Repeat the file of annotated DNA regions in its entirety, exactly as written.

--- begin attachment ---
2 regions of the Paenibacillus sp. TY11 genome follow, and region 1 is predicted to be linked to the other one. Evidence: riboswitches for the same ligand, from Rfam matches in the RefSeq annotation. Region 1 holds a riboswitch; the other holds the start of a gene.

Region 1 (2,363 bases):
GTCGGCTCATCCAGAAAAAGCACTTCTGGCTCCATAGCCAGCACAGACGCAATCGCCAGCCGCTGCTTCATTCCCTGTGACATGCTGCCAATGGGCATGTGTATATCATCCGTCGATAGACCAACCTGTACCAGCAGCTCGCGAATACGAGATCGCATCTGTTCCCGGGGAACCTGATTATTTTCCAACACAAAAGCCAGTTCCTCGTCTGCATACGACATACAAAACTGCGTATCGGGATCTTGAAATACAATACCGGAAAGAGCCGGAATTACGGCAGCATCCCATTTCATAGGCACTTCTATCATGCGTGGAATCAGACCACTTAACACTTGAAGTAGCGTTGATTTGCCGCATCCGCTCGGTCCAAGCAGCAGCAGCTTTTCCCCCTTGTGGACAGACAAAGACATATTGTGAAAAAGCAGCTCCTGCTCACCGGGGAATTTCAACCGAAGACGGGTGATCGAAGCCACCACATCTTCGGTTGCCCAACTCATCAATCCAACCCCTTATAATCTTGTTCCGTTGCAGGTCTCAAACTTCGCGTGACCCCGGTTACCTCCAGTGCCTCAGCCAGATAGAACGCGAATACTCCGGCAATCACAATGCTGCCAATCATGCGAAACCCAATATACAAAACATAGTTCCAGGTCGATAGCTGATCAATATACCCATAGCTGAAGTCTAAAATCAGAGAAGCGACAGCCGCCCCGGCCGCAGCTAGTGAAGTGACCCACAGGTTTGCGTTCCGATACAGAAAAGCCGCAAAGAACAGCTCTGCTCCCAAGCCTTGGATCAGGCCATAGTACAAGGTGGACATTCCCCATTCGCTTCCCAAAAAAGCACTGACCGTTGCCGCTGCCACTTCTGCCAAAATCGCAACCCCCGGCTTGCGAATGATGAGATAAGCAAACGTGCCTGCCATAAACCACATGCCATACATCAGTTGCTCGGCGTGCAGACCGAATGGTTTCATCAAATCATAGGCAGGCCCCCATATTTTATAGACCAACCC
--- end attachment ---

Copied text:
2 regions of the Paenibacillus sp. TY11 genome follow, and region 1 is predicted to be linked to the other one. Evidence: riboswitches for the same ligand, from Rfam matches in the RefSeq annotation. Region 1 holds a riboswitch; the other holds the start of a gene.

Region 1 (2,363 bases):
GTCGGCTCATCCAGAAAAAGCACTTCTGGCTCCATAGCCAGCACAGACGCAATCGCCAGCCGCTGCTTCATTCCCTGTGACATGCTGCCAATGGGCATGTGTATATCATCCGTCGATAGACCAACCTGTACCAGCAGCTCGCGAATACGAGATCGCATCTGTTCCCGGGGAACCTGATTATTTTCCAACACAAAAGCCAGTTCCTCGTCTGCATACGACATACAAAACTGCGTATCGGGATCTTGAAATACAATACCGGAAAGAGCCGGAATTACGGCAGCATCCCATTTCATAGGCACTTCTATCATGCGTGGAATCAGACCACTTAACACTTGAAGTAGCGTTGATTTGCCGCATCCGCTCGGTCCAAGCAGCAGCAGCTTTTCCCCCTTGTGGACAGACAAAGACATATTGTGAAAAAGCAGCTCCTGCTCACCGGGGAATTTCAACCGAAGACGGGTGATCGAAGCCACCACATCTTCGGTTGCCCAACTCATCAATCCAACCCCTTATAATCTTGTTCCGTTGCAGGTCTCAAACTTCGCGTGACCCCGGTTACCTCCAGTGCCTCAGCCAGATAGAACGCGAATACTCCGGCAATCACAATGCTGCCAATCATGCGAAACCCAATATACAAAACATAGTTCCAGGTCGATAGCTGATCAATATACCCATAGCTGAAGTCTAAAATCAGAGAAGCGACAGCCGCCCCGGCCGCAGCTAGTGAAGTGACCCACAGGTTTGCGTTCCGATACAGAAAAGCCGCAAAGAACAGCTCTGCTCCCAAGCCTTGGATCAGGCCATAGTACAAGGTGGACATTCCCCATTCGCTTCCCAAAAAAGCACTGACCGTTGCCGCTGCCACTTCTGCCAAAATCGCAACCCCCGGCTTGCGAATGATGAGATAAGCAAACGTGCCTGCCATAAACCACATGCCATACATCAGTTGCTCGGCGTGCAGACCGAATGGTTTCATCAAATCATAGGCAGGCCCCCATATTTTATAGACCAACCC